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The Forgotten War


Taylor Marsh has a fantastic interview with a freelance photojournalist who is embedded with a National Guard unit in Afghanistan.  Really amazing stuff — Taylor does a superb job with the interview, and their discussion is one that is both incredibly informative and also quite haunting.

Scott Kesterson is the name of the journalist that Taylor talks with in the interview, and what he has been able to see — and document — in Afghanistan is worth a whole lot of consideration.  Scott has served in the military, and comes at this project from a perspective of trying to document not just the Afghan culture, but what things are like for the Army grunts with whom he is spending his days.

My project is one of passion. It is the realization of a life long dream to work as a combat photographer. Having served with the Oregon Army National Guard, 41st Brigade during the mid 80's, in both the enlisted ranks, and eventually as a 2nd Lt., I also have a personal interest in documenting this narrative. My focus is and will be the human part of the story; that element that too often gets passed over in the face of headlines and dramatic events. I am a strong believer that the real drama is what happens in the lives of people through the events of the day to day.

Throughout my embed I will be reporting the events as I see them. Through my words, still imagery and video feeds you will be able to follow the operations of the soldiers of 41st Brigade. The mobilization and deployment will be in two parts. The initial 90 days will be at Camp Shelby, Mississippi, where the soldiers will be in-processed into the active Army, and, trained and conditioned for their work in Afghanistan. In June, the initial wave of deployment will begin, with deployments throughout the country of Afghanistan.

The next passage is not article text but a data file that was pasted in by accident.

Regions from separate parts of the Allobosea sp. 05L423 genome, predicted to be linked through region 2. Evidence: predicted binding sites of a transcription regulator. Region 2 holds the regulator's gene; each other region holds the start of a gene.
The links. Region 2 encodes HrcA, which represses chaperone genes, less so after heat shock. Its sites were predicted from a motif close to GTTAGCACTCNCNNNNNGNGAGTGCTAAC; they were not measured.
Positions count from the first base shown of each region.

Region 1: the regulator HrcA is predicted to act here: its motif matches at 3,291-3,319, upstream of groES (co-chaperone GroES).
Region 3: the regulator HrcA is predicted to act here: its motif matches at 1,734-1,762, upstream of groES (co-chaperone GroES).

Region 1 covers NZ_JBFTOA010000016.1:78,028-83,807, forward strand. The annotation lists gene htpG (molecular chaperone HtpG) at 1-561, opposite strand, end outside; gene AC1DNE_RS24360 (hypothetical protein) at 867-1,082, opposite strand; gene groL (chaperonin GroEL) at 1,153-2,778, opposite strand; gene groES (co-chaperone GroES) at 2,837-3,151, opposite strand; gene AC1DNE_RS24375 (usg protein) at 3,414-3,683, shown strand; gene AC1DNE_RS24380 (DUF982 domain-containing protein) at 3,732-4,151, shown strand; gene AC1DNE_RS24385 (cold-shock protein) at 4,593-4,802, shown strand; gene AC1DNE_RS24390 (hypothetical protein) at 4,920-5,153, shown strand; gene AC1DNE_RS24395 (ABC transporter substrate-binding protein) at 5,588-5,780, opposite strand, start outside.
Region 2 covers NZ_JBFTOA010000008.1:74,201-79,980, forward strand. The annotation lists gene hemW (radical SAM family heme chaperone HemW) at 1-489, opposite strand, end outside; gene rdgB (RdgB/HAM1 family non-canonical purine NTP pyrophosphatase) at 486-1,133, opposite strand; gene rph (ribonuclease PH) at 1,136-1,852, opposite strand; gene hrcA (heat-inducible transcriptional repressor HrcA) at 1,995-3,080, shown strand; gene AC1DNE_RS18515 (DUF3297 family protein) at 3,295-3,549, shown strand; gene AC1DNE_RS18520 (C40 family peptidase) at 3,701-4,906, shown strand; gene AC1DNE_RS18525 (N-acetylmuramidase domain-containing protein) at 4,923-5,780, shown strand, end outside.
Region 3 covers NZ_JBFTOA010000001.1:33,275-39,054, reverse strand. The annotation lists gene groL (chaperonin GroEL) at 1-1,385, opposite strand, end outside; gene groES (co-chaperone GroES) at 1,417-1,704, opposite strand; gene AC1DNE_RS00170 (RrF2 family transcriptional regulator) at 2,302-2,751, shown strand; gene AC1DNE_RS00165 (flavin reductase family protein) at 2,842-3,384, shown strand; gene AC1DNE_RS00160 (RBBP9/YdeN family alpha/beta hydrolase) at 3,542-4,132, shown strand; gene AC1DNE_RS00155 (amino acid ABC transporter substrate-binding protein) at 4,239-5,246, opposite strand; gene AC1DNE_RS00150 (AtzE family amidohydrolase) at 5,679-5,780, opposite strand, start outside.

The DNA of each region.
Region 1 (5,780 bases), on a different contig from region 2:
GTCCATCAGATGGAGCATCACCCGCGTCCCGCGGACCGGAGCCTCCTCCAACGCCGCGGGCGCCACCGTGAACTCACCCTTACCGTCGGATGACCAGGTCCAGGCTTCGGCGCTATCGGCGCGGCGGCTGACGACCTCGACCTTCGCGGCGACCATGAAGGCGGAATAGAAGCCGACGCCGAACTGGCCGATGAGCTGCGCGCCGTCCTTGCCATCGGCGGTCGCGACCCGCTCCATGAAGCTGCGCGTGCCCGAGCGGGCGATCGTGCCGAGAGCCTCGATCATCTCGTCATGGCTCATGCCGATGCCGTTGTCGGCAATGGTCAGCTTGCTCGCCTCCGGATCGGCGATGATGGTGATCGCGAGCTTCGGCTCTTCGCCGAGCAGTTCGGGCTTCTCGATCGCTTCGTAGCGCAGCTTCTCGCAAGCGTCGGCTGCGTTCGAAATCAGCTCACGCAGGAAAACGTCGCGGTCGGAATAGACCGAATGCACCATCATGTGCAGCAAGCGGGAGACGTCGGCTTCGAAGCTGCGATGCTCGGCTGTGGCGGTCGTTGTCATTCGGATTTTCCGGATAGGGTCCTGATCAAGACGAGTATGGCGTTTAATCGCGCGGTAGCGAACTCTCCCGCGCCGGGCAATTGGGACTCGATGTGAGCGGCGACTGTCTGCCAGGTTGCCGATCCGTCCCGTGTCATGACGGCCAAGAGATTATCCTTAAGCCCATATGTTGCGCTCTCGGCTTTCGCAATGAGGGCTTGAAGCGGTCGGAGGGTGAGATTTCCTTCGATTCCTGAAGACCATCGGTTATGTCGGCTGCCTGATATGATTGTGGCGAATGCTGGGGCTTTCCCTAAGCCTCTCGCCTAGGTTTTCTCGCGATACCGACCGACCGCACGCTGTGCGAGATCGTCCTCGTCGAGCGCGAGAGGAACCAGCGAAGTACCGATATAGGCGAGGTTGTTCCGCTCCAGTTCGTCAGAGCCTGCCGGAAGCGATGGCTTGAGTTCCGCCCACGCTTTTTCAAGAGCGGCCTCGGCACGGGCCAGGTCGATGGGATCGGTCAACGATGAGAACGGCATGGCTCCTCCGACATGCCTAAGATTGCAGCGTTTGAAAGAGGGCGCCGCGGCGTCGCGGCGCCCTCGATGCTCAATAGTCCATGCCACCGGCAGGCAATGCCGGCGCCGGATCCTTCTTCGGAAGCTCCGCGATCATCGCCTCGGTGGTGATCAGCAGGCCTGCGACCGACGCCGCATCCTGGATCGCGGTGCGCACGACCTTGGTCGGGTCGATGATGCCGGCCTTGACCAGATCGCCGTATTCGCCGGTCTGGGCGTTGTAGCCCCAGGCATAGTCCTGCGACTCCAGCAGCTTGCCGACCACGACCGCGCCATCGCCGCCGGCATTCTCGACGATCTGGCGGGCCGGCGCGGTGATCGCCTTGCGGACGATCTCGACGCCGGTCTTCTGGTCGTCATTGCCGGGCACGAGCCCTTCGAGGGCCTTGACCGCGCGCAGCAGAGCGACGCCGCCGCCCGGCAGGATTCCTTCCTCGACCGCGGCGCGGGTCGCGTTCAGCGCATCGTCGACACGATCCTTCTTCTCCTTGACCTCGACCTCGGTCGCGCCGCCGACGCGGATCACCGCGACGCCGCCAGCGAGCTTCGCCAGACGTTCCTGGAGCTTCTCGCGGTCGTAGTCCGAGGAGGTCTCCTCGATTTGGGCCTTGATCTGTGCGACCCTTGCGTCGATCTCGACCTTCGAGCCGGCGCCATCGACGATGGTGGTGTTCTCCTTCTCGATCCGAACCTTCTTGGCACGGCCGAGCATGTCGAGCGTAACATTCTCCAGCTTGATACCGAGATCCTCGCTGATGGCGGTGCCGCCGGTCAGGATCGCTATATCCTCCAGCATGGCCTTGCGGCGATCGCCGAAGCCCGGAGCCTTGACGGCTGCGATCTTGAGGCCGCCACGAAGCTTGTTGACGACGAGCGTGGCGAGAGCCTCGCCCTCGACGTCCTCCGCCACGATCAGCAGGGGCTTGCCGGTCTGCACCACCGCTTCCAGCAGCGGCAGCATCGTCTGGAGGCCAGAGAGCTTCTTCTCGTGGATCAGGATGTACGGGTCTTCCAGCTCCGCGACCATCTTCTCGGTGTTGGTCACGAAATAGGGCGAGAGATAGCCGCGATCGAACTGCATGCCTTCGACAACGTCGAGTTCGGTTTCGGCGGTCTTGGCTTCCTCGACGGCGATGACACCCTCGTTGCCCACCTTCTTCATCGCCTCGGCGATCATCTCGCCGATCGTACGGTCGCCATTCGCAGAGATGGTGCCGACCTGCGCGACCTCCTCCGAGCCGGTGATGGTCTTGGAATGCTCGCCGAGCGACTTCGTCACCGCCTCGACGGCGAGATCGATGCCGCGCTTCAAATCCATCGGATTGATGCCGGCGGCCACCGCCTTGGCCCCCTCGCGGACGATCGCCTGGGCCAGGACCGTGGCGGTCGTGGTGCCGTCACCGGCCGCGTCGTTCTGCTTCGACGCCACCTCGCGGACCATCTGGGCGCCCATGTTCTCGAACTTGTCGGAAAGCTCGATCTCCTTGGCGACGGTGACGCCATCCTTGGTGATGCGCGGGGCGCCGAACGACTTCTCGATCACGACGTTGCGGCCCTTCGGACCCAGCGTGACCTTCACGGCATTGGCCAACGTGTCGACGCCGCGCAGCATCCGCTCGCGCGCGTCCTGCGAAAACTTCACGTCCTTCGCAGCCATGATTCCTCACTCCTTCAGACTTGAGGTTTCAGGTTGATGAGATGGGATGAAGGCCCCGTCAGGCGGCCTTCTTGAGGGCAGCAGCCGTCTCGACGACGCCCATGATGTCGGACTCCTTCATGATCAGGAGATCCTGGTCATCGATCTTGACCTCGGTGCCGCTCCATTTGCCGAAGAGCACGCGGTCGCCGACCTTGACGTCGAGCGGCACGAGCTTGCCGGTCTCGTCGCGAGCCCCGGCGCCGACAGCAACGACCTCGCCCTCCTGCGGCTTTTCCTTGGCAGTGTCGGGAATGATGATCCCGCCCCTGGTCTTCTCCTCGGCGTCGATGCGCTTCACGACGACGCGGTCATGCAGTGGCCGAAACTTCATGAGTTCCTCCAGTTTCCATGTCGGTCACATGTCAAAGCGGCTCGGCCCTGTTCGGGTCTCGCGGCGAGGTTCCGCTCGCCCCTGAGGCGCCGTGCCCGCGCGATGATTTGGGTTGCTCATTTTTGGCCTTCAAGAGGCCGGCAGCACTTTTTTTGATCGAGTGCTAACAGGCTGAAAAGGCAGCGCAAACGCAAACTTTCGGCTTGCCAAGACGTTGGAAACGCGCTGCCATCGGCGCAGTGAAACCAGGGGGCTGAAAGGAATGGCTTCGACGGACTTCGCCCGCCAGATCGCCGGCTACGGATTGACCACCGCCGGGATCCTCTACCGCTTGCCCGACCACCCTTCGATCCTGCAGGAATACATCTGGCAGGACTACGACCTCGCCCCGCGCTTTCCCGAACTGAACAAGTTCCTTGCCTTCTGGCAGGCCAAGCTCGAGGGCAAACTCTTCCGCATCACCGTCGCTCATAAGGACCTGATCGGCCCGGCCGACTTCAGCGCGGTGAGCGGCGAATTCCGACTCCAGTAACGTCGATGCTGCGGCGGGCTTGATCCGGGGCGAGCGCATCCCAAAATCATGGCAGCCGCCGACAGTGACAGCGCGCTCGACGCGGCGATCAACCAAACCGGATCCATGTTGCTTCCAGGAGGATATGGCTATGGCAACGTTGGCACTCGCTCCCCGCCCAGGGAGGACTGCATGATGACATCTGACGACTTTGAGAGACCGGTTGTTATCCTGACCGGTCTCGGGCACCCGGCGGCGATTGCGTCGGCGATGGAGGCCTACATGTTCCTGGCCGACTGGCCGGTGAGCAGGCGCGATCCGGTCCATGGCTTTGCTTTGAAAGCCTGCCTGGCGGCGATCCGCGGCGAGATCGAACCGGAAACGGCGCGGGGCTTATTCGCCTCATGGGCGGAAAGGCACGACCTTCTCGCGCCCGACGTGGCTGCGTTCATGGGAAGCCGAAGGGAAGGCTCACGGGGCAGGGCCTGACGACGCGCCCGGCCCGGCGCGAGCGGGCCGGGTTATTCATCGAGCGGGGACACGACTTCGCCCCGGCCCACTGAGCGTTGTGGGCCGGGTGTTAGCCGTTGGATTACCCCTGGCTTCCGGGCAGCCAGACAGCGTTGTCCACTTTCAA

Scott has followed these folks through the whole of their mission thus far — with a unit in which he had previously served, and Taylor's interview allows him to tell the whole of the story — something that we see far too little of in a lot of the abbreviated articles and sound bite television news stories we've been able to get from Afghanistan (when we've been able to ge them).

Scott calls Afghanistan the "Forgotten War." Please, take some time to listen to this interview. It is amazing, and Taylor ought to be commended for doing such a fantastic job with it. 

And for the record, and not just because I adore Taylor and think she's one of the hardest working people I know, but because her voice on issues like this is sorely needed in a wider public sphere — someone needs to hire her and put her on progressive radio pronto.  THIS is the sort of work that needs to be going out to listeners across the country, because Taylor's gift is in making this sort of story accessible to everyone on both sides of the aisle.  And we could use that gift of hers on a daily show, reaching out to listeners and grabbing not just their intellects, but also their hearts.  Very effective stuff — and it is a shame not to have her on a more widely accessible format.

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Christy Hardin Smith

Christy Hardin Smith

Christy is a "recovering" attorney, who earned her undergraduate degree at Smith College, in American Studies and Government, concentrating in American Foreign Policy. She then went on to graduate studies at the University of Pennsylvania in the field of political science and international relations/security studies, before attending law school at the College of Law at West Virginia University, where she was Associate Editor of the Law Review. Christy was a partner in her own firm for several years, where she practiced in a number of areas including criminal defense, child abuse and neglect representation, domestic law, civil litigation, and she was an attorney for a small municipality, before switching hats to become a state prosecutor. Christy has extensive trial experience, and has worked for years both in and out of the court system to improve the lives of at risk children.

Email: reddhedd AT firedoglake DOT com